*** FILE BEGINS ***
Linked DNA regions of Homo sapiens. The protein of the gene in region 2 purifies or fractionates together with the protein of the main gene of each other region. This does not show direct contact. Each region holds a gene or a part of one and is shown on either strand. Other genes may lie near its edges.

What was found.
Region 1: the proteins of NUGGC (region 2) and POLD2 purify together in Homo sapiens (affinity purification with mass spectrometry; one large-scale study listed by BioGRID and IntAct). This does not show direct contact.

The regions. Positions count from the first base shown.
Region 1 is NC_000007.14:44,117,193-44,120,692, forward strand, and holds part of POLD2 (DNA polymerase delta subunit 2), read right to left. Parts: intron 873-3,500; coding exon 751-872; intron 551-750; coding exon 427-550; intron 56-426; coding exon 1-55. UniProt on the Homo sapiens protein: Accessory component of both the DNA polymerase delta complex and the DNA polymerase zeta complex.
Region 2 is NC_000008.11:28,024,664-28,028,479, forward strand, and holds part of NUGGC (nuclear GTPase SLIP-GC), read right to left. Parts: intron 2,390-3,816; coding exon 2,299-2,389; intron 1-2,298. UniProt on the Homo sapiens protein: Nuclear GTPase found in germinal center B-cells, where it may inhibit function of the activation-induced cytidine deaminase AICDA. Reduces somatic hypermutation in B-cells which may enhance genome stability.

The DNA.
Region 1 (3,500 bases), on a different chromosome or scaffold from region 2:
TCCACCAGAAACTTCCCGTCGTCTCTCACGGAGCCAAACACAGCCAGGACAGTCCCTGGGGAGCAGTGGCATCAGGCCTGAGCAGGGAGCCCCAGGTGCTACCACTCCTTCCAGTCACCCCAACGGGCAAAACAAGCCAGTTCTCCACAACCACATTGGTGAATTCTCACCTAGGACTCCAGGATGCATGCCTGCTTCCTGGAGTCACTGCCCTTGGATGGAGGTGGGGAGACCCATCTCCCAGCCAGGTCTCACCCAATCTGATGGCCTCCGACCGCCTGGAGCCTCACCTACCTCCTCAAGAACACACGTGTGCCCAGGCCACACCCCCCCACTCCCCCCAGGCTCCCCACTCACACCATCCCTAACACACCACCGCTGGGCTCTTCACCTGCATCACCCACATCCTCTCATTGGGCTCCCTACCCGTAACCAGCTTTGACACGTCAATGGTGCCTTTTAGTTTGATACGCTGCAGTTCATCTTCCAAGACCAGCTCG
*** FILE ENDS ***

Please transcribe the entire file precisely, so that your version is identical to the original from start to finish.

Linked DNA regions of Homo sapiens. The protein of the gene in region 2 purifies or fractionates together with the protein of the main gene of each other region. This does not show direct contact. Each region holds a gene or a part of one and is shown on either strand. Other genes may lie near its edges.

What was found.
Region 1: the proteins of NUGGC (region 2) and POLD2 purify together in Homo sapiens (affinity purification with mass spectrometry; one large-scale study listed by BioGRID and IntAct). This does not show direct contact.

The regions. Positions count from the first base shown.
Region 1 is NC_000007.14:44,117,193-44,120,692, forward strand, and holds part of POLD2 (DNA polymerase delta subunit 2), read right to left. Parts: intron 873-3,500; coding exon 751-872; intron 551-750; coding exon 427-550; intron 56-426; coding exon 1-55. UniProt on the Homo sapiens protein: Accessory component of both the DNA polymerase delta complex and the DNA polymerase zeta complex.
Region 2 is NC_000008.11:28,024,664-28,028,479, forward strand, and holds part of NUGGC (nuclear GTPase SLIP-GC), read right to left. Parts: intron 2,390-3,816; coding exon 2,299-2,389; intron 1-2,298. UniProt on the Homo sapiens protein: Nuclear GTPase found in germinal center B-cells, where it may inhibit function of the activation-induced cytidine deaminase AICDA. Reduces somatic hypermutation in B-cells which may enhance genome stability.

The DNA.
Region 1 (3,500 bases), on a different chromosome or scaffold from region 2:
TCCACCAGAAACTTCCCGTCGTCTCTCACGGAGCCAAACACAGCCAGGACAGTCCCTGGGGAGCAGTGGCATCAGGCCTGAGCAGGGAGCCCCAGGTGCTACCACTCCTTCCAGTCACCCCAACGGGCAAAACAAGCCAGTTCTCCACAACCACATTGGTGAATTCTCACCTAGGACTCCAGGATGCATGCCTGCTTCCTGGAGTCACTGCCCTTGGATGGAGGTGGGGAGACCCATCTCCCAGCCAGGTCTCACCCAATCTGATGGCCTCCGACCGCCTGGAGCCTCACCTACCTCCTCAAGAACACACGTGTGCCCAGGCCACACCCCCCCACTCCCCCCAGGCTCCCCACTCACACCATCCCTAACACACCACCGCTGGGCTCTTCACCTGCATCACCCACATCCTCTCATTGGGCTCCCTACCCGTAACCAGCTTTGACACGTCAATGGTGCCTTTTAGTTTGATACGCTGCAGTTCATCTTCCAAGACCAGCTCG